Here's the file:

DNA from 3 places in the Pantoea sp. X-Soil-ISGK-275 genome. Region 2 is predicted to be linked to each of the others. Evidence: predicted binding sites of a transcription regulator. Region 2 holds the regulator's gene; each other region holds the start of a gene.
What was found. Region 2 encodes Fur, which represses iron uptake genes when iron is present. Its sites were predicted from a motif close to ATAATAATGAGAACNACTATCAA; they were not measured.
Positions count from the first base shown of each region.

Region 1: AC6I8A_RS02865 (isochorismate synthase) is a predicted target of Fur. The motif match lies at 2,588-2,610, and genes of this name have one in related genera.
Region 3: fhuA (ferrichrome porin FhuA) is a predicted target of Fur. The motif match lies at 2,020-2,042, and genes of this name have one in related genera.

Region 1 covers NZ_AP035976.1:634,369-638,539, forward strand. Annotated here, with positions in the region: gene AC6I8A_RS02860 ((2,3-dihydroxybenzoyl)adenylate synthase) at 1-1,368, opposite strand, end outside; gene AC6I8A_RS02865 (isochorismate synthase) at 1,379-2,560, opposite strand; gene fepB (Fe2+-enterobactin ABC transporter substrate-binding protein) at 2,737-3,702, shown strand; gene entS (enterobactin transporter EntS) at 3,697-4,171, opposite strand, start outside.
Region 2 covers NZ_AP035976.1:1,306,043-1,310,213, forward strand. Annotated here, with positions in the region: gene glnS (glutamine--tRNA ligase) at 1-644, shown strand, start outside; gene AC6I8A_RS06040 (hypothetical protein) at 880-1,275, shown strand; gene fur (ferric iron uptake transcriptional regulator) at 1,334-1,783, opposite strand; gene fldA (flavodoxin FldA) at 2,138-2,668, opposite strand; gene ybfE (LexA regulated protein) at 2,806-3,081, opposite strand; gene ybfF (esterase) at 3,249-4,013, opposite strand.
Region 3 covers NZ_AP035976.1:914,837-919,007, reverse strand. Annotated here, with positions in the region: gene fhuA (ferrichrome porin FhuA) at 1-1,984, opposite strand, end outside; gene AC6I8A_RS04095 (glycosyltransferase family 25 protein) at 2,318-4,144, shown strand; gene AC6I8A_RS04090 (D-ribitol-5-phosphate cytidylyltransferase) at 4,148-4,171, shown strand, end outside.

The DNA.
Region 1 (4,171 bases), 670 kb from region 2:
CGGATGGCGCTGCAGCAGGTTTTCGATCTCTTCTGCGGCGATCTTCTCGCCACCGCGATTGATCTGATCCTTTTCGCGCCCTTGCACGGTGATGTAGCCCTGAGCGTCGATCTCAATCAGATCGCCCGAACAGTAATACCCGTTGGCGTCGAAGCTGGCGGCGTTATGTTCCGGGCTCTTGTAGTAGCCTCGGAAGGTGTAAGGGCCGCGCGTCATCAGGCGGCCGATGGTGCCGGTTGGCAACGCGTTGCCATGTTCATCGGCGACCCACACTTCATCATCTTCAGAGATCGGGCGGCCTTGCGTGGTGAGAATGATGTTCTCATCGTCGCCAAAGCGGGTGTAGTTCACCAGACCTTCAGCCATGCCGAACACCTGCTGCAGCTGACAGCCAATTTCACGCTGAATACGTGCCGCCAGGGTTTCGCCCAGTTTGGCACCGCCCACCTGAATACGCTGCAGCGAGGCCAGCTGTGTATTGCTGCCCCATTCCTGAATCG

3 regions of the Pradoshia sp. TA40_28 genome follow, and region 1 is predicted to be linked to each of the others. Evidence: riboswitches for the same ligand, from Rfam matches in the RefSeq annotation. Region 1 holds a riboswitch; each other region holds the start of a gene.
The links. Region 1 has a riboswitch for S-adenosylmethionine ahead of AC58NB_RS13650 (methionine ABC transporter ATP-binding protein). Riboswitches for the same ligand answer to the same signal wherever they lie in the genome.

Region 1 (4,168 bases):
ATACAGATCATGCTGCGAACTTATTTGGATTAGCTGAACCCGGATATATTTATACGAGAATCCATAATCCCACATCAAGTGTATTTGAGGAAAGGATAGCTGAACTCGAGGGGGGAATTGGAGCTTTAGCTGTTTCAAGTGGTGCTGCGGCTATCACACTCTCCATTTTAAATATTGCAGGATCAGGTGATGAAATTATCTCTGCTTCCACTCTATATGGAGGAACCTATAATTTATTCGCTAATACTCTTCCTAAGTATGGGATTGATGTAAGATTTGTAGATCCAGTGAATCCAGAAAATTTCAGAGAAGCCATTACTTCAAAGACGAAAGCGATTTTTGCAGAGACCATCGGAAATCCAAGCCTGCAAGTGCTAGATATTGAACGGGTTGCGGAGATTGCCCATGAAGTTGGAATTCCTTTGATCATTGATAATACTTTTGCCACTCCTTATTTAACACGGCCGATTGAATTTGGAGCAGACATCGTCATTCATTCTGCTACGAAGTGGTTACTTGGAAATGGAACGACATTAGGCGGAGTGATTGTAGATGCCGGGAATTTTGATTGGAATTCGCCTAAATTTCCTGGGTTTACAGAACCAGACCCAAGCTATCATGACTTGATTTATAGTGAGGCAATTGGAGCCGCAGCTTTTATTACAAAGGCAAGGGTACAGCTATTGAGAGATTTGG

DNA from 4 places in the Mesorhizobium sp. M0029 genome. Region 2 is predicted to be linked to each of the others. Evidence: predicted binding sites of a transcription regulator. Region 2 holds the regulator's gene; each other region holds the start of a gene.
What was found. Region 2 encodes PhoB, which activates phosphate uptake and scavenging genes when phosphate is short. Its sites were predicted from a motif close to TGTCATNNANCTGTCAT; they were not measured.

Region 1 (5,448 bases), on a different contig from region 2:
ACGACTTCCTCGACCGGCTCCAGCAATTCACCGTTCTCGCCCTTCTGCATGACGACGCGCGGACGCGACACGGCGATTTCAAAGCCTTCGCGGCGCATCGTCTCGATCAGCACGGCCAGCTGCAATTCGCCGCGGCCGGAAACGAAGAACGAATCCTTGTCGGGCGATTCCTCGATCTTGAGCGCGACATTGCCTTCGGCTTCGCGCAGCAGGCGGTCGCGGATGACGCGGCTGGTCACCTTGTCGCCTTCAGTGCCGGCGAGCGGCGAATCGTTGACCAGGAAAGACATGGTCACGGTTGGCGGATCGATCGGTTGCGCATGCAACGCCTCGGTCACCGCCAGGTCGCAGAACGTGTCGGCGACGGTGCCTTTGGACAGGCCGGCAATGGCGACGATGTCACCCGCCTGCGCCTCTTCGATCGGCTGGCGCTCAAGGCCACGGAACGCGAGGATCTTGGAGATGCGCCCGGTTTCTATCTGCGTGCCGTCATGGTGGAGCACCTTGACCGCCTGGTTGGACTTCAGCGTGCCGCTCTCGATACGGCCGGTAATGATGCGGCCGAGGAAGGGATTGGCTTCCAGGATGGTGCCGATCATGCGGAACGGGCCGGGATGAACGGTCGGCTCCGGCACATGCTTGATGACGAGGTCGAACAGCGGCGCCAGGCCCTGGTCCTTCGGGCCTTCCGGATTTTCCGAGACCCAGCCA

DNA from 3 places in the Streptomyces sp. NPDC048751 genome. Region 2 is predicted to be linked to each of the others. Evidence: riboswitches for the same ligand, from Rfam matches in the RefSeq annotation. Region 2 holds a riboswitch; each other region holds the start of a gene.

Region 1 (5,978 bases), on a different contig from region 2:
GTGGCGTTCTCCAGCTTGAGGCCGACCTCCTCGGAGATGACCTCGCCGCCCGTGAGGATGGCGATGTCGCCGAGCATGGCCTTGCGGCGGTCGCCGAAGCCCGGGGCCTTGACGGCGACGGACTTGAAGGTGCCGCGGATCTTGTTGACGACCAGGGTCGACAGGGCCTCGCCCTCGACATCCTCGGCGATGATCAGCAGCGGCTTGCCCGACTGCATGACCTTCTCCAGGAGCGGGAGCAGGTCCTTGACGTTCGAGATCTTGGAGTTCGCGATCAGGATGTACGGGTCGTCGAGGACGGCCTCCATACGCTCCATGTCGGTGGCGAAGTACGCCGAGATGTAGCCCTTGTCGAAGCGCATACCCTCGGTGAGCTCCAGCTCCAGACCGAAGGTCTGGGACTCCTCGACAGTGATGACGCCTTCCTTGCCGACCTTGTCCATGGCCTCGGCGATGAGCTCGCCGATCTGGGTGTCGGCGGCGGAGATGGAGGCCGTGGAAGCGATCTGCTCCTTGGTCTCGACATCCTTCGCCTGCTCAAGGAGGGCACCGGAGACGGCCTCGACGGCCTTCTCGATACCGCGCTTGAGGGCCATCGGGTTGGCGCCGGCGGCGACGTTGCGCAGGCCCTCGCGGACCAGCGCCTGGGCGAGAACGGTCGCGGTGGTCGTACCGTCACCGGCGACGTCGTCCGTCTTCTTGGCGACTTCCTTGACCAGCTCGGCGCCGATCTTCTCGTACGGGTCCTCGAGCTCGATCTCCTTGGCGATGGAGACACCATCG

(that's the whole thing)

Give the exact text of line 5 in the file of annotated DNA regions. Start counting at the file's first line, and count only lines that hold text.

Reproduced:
Region 3: fhuA (ferrichrome porin FhuA) is a predicted target of Fur. The motif match lies at 2,020-2,042, and genes of this name have one in related genera.